Click here to print this page

Planning Retirement Online


That first conversation about dementia

January 2019

Elderly couple sitting at table
It can be difficult to talk about dementia

Christmas and New Year is usually a time which brings loved ones together.
It’s common that during this season you may have noticed a change in how your loved one is behaving, particularly if you haven’t seen them for a while. Sometimes it may be nothing to worry about, but on other occasions it may in fact signal the beginnings of a health issue. 

There are currently over 850,000 people with dementia in the UK, with numbers set to rise to over one million by 2025. One in six people over the age of 80 have dementia, and with an ageing population this is only going to increase.

Having a conversation with a loved one about dementia can be difficult but John Ramsay, Chief Executive Officer of Shift8, a social enterprise organisation that is introducing a Dutch dementia care innovation into the UK, provided Laterlife with some advice:

Do your research

Ahead of chatting with your loved one about dementia, make sure you’ve done thorough research. There’s plenty of advice and guidance online on various websites ranging from the NHS through to Dementia UK. There are online guides and leaflets as well as helplines you can call for extra support too, such as the Alzheimer’s Society National Dementia Helpline. Your local community is another great place you can turn to. Community hubs, such as libraries and the Dementia Club UK, offer a safe space for you to discuss any concerns you may have and offer advice on activities you and your loved one can partake in going forward. By increasing your knowledge, you’ll be able to understand what your loved one is experiencing and will be able to hold an honest and open conversation with your friend or relative about dementia. This also means you’ll be able to offer suggestions for next steps which will help you both to remain positive.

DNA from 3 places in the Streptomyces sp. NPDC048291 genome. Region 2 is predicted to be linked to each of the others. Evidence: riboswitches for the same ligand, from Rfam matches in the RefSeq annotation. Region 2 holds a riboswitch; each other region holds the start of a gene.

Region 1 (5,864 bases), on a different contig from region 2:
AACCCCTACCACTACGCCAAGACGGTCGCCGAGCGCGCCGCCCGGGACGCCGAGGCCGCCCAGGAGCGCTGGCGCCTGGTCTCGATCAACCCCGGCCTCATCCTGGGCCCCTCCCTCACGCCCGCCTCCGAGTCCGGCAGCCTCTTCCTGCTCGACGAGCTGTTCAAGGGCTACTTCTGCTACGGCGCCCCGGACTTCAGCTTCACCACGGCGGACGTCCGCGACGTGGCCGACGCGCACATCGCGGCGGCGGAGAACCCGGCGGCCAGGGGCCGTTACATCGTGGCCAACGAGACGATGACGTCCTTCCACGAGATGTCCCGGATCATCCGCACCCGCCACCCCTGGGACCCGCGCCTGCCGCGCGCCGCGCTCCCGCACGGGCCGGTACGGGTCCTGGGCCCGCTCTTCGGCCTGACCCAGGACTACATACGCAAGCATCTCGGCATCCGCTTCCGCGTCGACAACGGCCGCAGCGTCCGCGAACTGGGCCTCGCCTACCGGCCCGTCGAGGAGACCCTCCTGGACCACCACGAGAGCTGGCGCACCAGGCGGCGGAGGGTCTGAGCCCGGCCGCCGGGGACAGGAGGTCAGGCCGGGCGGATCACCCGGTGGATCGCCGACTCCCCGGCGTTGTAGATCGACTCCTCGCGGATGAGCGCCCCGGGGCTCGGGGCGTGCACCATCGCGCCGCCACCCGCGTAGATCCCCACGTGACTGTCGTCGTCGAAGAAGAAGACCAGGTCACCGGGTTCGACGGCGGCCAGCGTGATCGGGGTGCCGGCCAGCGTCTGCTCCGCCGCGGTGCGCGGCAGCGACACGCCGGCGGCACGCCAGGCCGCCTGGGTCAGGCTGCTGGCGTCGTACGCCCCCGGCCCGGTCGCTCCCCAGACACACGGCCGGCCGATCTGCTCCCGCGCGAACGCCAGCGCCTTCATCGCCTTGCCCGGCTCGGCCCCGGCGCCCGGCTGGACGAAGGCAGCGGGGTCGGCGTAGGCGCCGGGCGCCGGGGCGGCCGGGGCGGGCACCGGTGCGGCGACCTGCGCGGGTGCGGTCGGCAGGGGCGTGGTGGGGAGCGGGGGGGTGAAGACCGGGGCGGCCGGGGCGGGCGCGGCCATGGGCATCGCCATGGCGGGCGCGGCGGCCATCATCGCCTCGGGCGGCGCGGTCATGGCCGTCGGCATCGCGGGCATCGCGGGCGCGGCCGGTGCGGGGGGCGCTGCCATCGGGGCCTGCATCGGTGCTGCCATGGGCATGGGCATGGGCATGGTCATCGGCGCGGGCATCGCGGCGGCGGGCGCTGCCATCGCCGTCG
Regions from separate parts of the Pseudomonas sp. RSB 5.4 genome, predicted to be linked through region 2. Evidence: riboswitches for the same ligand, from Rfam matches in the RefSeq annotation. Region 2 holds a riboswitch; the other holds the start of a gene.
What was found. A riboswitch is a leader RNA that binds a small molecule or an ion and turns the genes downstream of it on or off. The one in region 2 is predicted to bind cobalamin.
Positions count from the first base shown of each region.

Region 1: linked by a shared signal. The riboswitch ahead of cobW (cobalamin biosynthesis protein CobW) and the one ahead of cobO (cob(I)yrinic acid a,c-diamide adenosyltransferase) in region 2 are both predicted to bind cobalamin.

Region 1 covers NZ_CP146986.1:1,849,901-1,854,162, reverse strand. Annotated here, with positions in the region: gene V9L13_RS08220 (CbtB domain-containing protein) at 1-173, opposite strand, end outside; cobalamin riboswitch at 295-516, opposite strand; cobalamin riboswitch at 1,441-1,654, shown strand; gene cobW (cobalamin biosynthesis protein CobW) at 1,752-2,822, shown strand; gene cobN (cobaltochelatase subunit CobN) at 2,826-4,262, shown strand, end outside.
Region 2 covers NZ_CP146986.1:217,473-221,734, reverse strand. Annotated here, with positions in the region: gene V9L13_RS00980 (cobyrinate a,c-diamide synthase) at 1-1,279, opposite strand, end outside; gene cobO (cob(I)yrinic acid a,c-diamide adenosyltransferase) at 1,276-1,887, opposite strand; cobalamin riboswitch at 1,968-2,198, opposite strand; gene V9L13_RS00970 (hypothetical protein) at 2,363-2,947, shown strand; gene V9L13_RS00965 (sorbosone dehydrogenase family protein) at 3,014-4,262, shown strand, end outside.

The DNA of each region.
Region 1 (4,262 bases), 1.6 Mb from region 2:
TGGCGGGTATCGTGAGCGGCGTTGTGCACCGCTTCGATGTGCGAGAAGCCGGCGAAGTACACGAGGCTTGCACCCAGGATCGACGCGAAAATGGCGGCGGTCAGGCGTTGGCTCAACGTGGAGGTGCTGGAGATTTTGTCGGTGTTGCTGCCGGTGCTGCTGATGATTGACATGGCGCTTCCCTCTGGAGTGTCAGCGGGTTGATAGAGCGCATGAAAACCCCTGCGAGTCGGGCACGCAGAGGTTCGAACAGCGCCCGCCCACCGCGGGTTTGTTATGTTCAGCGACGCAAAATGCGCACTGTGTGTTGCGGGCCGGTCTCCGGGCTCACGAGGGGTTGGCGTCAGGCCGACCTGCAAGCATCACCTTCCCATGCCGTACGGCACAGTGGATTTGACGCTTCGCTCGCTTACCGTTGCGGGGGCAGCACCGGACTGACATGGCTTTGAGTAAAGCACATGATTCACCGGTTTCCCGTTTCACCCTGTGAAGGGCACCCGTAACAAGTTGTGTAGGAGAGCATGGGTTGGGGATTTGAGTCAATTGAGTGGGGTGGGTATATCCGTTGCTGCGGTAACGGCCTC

The dementia journey

When it comes to dementia, it’s important to realise that it’s a completely individual experience, reflecting the complexity of the condition as well as the dozens of different forms dementia can take. There are different symptoms associated with dementia and these can range in severity. Generally, dementia can be seen as a combination of symptoms including memory problems, cognitive ability and communication, which means that no two cases are the same. As a result, it becomes crucial to reserve judgement and remain flexible in your approach. If your loved one is having trouble processing information and is often struggling to find the right words but doesn’t have memory loss, you can’t jump the gun and assume there are no issues. It’s vital to be empathetic and remain as understanding as possible without making a judgement. 

Pick your words